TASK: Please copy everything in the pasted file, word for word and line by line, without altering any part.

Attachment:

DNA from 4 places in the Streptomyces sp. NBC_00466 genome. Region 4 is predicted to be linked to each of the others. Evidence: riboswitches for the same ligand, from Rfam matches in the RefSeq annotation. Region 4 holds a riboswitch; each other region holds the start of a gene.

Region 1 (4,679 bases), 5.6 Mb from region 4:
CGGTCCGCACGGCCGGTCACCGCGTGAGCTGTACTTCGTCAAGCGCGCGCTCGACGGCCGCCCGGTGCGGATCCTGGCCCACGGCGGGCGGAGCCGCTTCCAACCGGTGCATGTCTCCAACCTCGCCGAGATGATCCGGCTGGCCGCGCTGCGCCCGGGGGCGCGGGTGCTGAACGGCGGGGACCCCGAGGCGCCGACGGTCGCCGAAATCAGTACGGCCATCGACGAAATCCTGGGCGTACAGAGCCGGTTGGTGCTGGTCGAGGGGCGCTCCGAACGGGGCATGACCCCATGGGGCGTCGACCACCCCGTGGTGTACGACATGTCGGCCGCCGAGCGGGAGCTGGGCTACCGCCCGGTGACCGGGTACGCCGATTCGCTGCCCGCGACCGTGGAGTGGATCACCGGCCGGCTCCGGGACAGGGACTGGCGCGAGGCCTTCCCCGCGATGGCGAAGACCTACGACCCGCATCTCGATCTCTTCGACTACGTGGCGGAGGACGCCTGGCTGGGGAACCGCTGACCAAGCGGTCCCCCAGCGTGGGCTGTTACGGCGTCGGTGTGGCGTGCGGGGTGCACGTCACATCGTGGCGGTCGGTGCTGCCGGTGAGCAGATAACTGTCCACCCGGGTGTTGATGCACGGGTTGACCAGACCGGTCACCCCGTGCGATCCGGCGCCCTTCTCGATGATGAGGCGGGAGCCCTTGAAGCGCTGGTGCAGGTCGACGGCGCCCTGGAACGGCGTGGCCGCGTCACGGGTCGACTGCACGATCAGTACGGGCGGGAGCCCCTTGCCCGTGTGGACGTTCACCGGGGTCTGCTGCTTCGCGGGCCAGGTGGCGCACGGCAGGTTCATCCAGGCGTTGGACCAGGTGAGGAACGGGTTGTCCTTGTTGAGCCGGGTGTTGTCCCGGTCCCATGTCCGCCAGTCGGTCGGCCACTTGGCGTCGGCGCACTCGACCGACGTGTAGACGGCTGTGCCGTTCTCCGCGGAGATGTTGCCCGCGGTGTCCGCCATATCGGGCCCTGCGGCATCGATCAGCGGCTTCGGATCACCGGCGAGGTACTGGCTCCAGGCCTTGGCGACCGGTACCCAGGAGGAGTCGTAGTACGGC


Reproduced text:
DNA from 4 places in the Streptomyces sp. NBC_00466 genome. Region 4 is predicted to be linked to each of the others. Evidence: riboswitches for the same ligand, from Rfam matches in the RefSeq annotation. Region 4 holds a riboswitch; each other region holds the start of a gene.

Region 1 (4,679 bases), 5.6 Mb from region 4:
CGGTCCGCACGGCCGGTCACCGCGTGAGCTGTACTTCGTCAAGCGCGCGCTCGACGGCCGCCCGGTGCGGATCCTGGCCCACGGCGGGCGGAGCCGCTTCCAACCGGTGCATGTCTCCAACCTCGCCGAGATGATCCGGCTGGCCGCGCTGCGCCCGGGGGCGCGGGTGCTGAACGGCGGGGACCCCGAGGCGCCGACGGTCGCCGAAATCAGTACGGCCATCGACGAAATCCTGGGCGTACAGAGCCGGTTGGTGCTGGTCGAGGGGCGCTCCGAACGGGGCATGACCCCATGGGGCGTCGACCACCCCGTGGTGTACGACATGTCGGCCGCCGAGCGGGAGCTGGGCTACCGCCCGGTGACCGGGTACGCCGATTCGCTGCCCGCGACCGTGGAGTGGATCACCGGCCGGCTCCGGGACAGGGACTGGCGCGAGGCCTTCCCCGCGATGGCGAAGACCTACGACCCGCATCTCGATCTCTTCGACTACGTGGCGGAGGACGCCTGGCTGGGGAACCGCTGACCAAGCGGTCCCCCAGCGTGGGCTGTTACGGCGTCGGTGTGGCGTGCGGGGTGCACGTCACATCGTGGCGGTCGGTGCTGCCGGTGAGCAGATAACTGTCCACCCGGGTGTTGATGCACGGGTTGACCAGACCGGTCACCCCGTGCGATCCGGCGCCCTTCTCGATGATGAGGCGGGAGCCCTTGAAGCGCTGGTGCAGGTCGACGGCGCCCTGGAACGGCGTGGCCGCGTCACGGGTCGACTGCACGATCAGTACGGGCGGGAGCCCCTTGCCCGTGTGGACGTTCACCGGGGTCTGCTGCTTCGCGGGCCAGGTGGCGCACGGCAGGTTCATCCAGGCGTTGGACCAGGTGAGGAACGGGTTGTCCTTGTTGAGCCGGGTGTTGTCCCGGTCCCATGTCCGCCAGTCGGTCGGCCACTTGGCGTCGGCGCACTCGACCGACGTGTAGACGGCTGTGCCGTTCTCCGCGGAGATGTTGCCCGCGGTGTCCGCCATATCGGGCCCTGCGGCATCGATCAGCGGCTTCGGATCACCGGCGAGGTACTGGCTCCAGGCCTTGGCGACCGGTACCCAGGAGGAGTCGTAGTACGGC